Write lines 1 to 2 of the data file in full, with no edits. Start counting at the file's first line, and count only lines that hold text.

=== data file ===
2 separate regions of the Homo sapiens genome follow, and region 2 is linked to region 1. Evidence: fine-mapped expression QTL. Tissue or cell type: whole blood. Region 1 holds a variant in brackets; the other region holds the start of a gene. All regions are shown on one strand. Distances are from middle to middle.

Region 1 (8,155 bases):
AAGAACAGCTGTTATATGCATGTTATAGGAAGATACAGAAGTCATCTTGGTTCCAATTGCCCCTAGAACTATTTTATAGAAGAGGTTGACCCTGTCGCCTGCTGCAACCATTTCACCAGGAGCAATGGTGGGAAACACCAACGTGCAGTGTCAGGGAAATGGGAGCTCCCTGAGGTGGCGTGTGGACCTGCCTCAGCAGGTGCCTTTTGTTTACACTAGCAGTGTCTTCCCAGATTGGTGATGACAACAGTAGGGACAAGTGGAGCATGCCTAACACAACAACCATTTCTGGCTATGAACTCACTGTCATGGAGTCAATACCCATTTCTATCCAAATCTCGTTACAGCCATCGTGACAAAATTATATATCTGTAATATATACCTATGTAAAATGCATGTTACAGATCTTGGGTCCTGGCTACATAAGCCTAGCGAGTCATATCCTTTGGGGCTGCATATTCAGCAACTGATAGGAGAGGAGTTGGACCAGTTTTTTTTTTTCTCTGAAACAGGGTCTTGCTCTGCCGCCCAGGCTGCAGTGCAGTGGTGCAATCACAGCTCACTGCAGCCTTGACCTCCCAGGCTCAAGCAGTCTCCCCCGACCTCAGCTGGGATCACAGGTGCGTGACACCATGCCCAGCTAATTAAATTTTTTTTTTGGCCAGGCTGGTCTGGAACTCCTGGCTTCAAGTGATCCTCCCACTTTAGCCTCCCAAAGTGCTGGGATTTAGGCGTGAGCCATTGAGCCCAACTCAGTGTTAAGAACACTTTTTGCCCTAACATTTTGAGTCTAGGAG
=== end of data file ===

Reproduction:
2 separate regions of the Homo sapiens genome follow, and region 2 is linked to region 1. Evidence: fine-mapped expression QTL. Tissue or cell type: whole blood. Region 1 holds a variant in brackets; the other region holds the start of a gene. All regions are shown on one strand. Distances are from middle to middle.

Region 1 (8,155 bases):